Today, if you start playing a game on your smartphone that places a heavy emphasis on music and sound, chances are you'll receive an advisory warning. It'll ask you to please insert your headphones for the "best experience". It doesn't matter if you're home alone on the sofa or your head is scrunched between numerous standing thighs on public transport, headphones are important. And we can all blame this warning on Lumines and the way it helped change our relationship with games.
From Sega Rally to Child of Eden, the past, present and future of the influential designer.
16th August 2011
11th July 2011
12th October 2005
30th August 2005
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Lumines, Tetsuya Mizuguchi's brilliant music-infused puzzler, is coming to Nintendo's Switch this spring - and it will include the ability to turn your JoyCons into Trance Vibrators.
It looks set to be a remastered version of the PSP original, first released in 2004 by Q Entertainment, the studio Mizuguchi founded in 2003. The former Sega producer has had a varied career since, leaving Q Entertainment in 2012 and taking up the role of a professor before returning to games in 2015 with his new company Enhance Games and, in 2016, releasing Rez Infinite on PlayStation 4 and PlayStation VR.
Enhance Games is behind Lumines Remastered, and the new game looks to recreate the PSP original on new hardware. That means enhanced visuals, of course, but on the Switch it also means the resurrection of one of Mizuguchi's more notorious innovations - the trance vibrator, which debuted alongside the PlayStation 2 version of Rez. By turning on Trance Vibration, you can sync a number of JoyCons and place them around your body in order to feel the music, if that's your kind of thing.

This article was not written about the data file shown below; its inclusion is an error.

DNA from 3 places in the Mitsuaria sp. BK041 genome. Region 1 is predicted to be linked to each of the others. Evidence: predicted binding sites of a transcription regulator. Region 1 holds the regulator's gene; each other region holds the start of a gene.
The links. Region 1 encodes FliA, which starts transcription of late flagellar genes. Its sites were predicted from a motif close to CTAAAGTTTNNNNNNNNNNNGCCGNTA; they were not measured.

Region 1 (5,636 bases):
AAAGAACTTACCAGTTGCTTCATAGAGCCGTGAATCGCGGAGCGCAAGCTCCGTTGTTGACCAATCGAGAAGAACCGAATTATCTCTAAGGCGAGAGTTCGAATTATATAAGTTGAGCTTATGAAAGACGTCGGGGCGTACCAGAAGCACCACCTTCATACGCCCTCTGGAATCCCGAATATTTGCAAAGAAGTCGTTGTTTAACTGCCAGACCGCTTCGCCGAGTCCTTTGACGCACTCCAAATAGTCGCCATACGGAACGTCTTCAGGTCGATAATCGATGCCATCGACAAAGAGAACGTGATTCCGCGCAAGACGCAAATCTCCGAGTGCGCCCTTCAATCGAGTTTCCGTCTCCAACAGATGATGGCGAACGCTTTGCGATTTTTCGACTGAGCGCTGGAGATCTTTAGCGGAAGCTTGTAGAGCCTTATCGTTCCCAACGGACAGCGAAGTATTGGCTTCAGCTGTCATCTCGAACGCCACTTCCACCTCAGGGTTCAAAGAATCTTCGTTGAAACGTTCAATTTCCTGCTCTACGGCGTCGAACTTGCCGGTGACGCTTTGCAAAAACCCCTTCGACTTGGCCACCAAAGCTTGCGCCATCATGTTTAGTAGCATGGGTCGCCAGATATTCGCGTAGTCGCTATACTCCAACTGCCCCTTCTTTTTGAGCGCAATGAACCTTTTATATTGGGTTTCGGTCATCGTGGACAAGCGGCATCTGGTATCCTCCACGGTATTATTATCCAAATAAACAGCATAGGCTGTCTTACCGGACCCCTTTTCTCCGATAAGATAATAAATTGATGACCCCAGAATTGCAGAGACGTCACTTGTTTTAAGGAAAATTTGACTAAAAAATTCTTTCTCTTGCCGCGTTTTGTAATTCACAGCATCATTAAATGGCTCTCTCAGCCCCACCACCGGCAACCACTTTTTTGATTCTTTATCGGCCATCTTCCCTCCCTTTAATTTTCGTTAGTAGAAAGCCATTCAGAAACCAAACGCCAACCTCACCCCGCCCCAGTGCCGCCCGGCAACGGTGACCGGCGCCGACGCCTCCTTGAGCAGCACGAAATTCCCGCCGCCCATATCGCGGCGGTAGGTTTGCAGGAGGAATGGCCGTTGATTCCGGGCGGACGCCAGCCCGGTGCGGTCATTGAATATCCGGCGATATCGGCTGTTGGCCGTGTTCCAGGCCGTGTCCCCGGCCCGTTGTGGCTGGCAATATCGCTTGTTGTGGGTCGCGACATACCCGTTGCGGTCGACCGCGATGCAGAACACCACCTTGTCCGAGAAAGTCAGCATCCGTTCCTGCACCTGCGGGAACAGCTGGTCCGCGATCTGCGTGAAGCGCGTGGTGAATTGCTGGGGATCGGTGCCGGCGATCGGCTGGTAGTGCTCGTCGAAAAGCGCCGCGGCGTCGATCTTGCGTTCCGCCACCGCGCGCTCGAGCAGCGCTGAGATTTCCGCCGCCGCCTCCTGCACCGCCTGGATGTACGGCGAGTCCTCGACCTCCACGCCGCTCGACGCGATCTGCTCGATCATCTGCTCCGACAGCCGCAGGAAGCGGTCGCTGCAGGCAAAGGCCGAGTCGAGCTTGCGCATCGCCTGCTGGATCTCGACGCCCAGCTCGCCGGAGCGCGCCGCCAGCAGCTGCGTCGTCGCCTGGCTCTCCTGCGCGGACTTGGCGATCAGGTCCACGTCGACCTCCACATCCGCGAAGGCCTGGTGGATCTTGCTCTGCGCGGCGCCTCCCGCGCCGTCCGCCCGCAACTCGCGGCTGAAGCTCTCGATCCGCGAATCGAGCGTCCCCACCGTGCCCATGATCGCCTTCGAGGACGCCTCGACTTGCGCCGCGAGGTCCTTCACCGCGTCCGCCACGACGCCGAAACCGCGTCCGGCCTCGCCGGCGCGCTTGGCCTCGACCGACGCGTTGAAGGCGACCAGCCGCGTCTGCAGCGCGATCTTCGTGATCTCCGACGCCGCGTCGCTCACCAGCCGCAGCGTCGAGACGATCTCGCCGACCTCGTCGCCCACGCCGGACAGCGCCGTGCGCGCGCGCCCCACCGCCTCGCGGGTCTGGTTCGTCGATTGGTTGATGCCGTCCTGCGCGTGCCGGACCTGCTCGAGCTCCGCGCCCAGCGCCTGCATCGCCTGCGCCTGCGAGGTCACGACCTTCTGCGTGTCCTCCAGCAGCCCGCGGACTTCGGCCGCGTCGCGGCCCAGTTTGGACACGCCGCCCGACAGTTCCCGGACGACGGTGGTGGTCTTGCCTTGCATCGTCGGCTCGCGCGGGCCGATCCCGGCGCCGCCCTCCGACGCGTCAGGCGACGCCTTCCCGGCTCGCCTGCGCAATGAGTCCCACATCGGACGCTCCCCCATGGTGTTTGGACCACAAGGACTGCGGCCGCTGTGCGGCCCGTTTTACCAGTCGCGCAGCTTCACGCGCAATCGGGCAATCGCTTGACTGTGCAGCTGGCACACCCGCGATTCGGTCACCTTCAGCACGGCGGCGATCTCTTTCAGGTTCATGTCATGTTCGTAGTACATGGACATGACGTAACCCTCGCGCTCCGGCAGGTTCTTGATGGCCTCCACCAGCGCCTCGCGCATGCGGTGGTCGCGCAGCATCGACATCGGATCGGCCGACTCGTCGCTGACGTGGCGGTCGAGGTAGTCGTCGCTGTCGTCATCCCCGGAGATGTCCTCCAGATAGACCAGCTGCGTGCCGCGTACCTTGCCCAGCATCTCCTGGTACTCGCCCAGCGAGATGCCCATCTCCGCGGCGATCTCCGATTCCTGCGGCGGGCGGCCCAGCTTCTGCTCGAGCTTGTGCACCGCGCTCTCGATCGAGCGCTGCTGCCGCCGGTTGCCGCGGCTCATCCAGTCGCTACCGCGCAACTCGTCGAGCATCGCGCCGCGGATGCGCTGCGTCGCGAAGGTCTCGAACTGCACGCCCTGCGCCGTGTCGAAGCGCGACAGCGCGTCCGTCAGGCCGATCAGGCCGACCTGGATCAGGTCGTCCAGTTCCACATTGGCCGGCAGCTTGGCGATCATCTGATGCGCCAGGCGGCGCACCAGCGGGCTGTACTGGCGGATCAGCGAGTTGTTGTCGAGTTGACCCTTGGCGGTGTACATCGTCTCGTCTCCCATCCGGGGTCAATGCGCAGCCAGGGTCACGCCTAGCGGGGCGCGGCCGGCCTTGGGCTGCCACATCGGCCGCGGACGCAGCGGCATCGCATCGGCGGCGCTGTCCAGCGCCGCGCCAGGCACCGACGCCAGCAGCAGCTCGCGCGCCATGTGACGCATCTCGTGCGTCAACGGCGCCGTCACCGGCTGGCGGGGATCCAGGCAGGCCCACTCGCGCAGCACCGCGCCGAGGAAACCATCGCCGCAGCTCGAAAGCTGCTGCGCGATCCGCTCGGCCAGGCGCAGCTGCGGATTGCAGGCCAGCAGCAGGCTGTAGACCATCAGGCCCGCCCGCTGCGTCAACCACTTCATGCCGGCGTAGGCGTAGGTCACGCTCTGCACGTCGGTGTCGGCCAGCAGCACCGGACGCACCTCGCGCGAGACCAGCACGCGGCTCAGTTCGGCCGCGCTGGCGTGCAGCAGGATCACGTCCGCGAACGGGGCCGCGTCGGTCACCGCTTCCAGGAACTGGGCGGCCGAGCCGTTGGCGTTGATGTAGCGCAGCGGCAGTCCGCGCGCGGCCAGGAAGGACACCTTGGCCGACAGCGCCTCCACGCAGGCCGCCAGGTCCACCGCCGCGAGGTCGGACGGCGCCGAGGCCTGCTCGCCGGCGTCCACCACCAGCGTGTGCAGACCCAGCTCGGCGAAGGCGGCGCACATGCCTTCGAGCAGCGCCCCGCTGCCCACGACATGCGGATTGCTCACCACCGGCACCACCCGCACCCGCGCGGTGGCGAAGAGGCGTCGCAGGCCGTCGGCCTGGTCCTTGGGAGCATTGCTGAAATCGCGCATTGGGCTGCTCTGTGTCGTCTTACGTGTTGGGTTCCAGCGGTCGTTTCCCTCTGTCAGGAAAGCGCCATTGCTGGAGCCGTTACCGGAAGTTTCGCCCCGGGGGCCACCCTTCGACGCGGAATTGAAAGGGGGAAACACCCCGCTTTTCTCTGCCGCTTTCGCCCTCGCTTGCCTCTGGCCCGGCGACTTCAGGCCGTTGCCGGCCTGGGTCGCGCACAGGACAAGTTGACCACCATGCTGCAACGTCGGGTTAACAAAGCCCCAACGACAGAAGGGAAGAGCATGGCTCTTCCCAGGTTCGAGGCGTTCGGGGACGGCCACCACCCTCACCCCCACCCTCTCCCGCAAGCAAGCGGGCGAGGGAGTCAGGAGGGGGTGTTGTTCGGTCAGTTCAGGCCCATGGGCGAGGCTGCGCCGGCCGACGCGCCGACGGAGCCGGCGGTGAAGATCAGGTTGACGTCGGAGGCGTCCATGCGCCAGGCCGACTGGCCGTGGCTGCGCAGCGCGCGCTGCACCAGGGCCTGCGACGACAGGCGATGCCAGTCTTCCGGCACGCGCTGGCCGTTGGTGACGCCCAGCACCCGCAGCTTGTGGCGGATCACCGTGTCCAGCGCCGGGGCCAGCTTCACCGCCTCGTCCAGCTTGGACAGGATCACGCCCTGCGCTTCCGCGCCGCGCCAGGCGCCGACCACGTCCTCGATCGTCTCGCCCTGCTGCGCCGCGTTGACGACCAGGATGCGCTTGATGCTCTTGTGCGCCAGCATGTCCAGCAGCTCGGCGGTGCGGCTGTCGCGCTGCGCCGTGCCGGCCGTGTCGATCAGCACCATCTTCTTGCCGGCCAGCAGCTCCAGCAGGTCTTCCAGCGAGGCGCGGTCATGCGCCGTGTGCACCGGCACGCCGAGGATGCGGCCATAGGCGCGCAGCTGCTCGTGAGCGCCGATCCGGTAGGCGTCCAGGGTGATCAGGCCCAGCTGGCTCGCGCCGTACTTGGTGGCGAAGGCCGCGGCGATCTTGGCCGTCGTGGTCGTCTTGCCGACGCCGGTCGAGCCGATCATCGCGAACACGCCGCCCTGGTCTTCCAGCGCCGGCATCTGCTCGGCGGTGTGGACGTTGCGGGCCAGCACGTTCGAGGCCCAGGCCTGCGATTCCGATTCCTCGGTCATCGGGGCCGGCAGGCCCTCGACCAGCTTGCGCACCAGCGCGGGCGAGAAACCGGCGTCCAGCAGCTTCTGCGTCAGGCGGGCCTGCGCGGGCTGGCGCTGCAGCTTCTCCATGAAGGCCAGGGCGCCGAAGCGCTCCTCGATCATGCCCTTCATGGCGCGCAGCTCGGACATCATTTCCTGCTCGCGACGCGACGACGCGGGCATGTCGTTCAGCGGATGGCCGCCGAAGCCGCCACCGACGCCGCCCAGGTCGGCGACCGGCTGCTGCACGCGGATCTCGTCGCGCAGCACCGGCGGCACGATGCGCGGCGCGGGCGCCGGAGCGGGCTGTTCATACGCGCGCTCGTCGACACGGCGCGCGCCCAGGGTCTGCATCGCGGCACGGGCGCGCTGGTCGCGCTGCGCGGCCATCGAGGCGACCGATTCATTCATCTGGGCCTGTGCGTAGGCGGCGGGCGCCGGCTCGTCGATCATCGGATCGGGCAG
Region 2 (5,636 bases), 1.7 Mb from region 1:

In the sweat mist of a late 90s techno hall, Tetsuya Mizuguchi got his first glimpse of what would become his life's work. The young Japanese designer, still fresh from the success of creating one of Sega's biggest arcade hits, found himself on a balcony at Zurich's Street Parade - an offshoot of Berlin's celebrated Love Parade - watching out over a crowd lost to the rhythm. "This DJ is playing, and 100,000 people are moving with the music. The sound changed, and the movement changed. I watched from the top, and was like 'wow, what is this?'" What if you could play this, Mizuguchi thought to himself. What if he could turn this into a game?
Lumines and Meteos producer Tetsuya Mizuguchi said he was leaving game development in 2012 when he took up the role of a professor, but now he's back and he's making a new Lumines game.
Rayman Origins, Assassin's Creed and Lumines are among the titles Ubisoft is bringing to the PlayStation Vita, the publisher has announced.
Asphalt, Dungeon Hunter Alliance and Michael Jackson: The Experience are also "currently in development" for Sony's new handheld, according to its Gamescom announcement.
No word yet on exactly what form that Assassin's Creed game will take, but we'll update as soon as we find out more.
There seems to be a near-universal acknowledgement that the iTunes App store is, to put it bluntly, a bit crap. So why on earth hasn't Apple done anything to evolve it?
Perhaps the overwhelming sales numbers has convinced the company to stick with this 'winning' formula, but you can't help but wonder aloud how much more successful it could be if it made browsing a less painful process.
When browsed from a computer (where I tend to browse), a simple task like selecting iPad games is a bizarrely convoluted process, but the storefront itself must be a complete travesty to anyone actually trying to get their games in front of people.
Japanese developer Q Entertainment has said it wants to see PSP titles Lumines and Lumines II appear for download on the PlayStation Store, but a mixture of licensing and publishing issues are getting in the way.
Q Entertainment has revealed that it's to release its hypnotic musical block-puzzler, Lumines, for the iPhone, reports 1up.
Tucked away in one of central Tokyo's sprawling, bustling regions, Q Entertainment's office building is small and incongruous - but impossible to miss, thanks to the striking logo on the side. "Q?" it asks. "Hopefully," responds the somewhat lost foreign journalist.